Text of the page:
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Learning Getting Things Done - Using Email To Learn GTD

By Edited Nov 13, 2013 0 2

The main premise of Getting Things Done by David Allen is that you work through a five-step process of Collecting, Processing, Organizing, Reviewing and Doing. Using your email inbox you can learn how the process works so that you can apply it to other areas of your life. Your email is just a small portion of everything you have to keep track of, but focusing attention to this one area can help you learn the GTD process.

Email Inbox Collecting

One of the beautiful things about email is that it collects itself. Of course, often we become overwhelmed by how much it collects.

Because it does collect itself, this may be the hardest part of using email to learn the Getting Things Done system. You need to learn to collect everything into one place to make GTD work. It is a good lesson in that you can see the effectiveness of everything collecting in one place. You never have to worry about whether all of your email is shown. It is automatic. If it exists, it is in your inbox.

How many inboxes? Most people who work for a company will have their work email and personal email addresses. If you do much work online, you may have many email addresses. If you are able to pull all of your email into a single tool, that will help in processing; even if they are not all in one email inbox. There are "unified inboxes" in many email programs that allow you to pull multiple email accounts into one inbox. Gmail lets you get mail from any email account right into their system. When mailing to and from Gmail it will come from the assigned address you choose, but you can use the Gmail interface to work with just one tool.

If you prefer an email client installed on the computer, Thunderbird is a good choice. It is multi-platform, meaning you can run it on Windows, Mac and Linux platforms to have the same user experience in all locations. If you do prefer this type of client, you can pull your Gmail and other online accounts into it.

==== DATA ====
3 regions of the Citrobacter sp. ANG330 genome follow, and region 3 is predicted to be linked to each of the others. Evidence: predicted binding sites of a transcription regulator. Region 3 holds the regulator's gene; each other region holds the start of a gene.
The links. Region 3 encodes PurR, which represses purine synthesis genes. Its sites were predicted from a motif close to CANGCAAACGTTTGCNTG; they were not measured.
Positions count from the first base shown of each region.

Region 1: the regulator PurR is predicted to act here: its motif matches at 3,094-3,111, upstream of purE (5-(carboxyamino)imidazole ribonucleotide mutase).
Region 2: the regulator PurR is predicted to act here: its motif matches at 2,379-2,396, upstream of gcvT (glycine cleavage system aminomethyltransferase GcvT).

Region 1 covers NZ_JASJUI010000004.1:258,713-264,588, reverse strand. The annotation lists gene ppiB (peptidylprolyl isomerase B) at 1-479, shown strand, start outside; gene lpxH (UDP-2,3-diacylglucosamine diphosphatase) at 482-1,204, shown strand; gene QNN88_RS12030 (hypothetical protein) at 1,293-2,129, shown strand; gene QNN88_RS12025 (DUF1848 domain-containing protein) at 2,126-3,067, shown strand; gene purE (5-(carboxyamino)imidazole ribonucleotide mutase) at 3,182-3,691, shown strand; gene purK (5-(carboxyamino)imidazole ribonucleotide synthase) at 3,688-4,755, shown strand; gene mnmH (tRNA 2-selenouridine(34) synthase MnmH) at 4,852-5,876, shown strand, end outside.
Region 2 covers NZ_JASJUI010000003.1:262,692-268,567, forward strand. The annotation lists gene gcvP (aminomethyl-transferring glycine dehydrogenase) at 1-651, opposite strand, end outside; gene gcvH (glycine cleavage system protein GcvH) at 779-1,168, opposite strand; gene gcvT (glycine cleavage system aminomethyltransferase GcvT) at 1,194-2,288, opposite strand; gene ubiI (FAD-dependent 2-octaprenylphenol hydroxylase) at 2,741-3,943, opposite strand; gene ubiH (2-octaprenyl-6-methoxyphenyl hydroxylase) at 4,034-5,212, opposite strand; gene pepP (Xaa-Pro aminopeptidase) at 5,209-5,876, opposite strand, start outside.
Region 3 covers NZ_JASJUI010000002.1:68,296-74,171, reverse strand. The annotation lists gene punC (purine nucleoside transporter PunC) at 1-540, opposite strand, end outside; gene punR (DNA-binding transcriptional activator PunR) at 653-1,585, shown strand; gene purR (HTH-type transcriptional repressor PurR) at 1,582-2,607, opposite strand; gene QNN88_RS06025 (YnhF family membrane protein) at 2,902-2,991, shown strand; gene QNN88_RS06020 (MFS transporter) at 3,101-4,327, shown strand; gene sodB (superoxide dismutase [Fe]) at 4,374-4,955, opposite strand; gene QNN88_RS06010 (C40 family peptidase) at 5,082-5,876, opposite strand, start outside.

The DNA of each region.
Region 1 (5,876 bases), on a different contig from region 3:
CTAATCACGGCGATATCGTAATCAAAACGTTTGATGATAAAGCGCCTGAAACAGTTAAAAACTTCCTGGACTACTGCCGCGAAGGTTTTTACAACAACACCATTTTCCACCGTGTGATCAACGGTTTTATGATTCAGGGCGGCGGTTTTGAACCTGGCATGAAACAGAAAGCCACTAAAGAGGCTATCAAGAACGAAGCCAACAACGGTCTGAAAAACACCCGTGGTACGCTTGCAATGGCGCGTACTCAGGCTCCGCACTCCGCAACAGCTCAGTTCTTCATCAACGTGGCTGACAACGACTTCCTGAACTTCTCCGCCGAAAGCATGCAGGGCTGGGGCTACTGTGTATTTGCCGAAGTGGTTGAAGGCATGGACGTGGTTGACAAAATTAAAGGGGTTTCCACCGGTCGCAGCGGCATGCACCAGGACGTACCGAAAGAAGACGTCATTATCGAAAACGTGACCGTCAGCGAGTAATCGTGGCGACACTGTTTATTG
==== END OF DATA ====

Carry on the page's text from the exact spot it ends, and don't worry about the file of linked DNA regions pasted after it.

Email Inbox Processing

The Processing stage is where you decide what to do with each piece of mail. This is often where getting to the bottom of the email inbox breaks down. There are emails we don't know what to do with because we don't have a system in place. By learning how to process your email inbox, you will be much better prepared to process the physical inboxes in your life.

When Processing you need to plan to handle every item, or email, only once. It is important that you don't skip over an email just because it is something you don't want to deal with at the time. It is OK to not to do anything about the email, but you need to at least make a decision about when you will deal with it.

Ask yourself about every email: "Is this email actionable?" You are wanting to know if this is something that requires you to do a task, or is it just information.

If the answer is No: If it is junk, throw it away. If it is information to be filed, file it. If it is reference material, print it and place it with other reference material. If it is support material for a project, print it and file it with the project. If it is a calendar item, schedule it.

If the answer is Yes: If it can be done in 2 minutes or less, do it right then. If it needs more time, schedule a time to do it. If it can be delegated, forward it. If it is part of a project, print it and file with the project.

Now, Delete!

If you have properly dealt with that email message, you no longer need it.

One of the mistakes we often make with email is that we don't schedule time to process it. We look at it several times during the day and try to deal with things as they come up. It is best to set specific times to process your email.

Email Inbox Organizing

It is somewhat hard to separate the Processing and Organizing steps since each item you process has to go into your organizational system. Email organization may mean printing the email to put in a file connected to a project. It could mean copying and pasting an address from the email into your address book. There are several things that can be done with Organizing and Processing at the same time.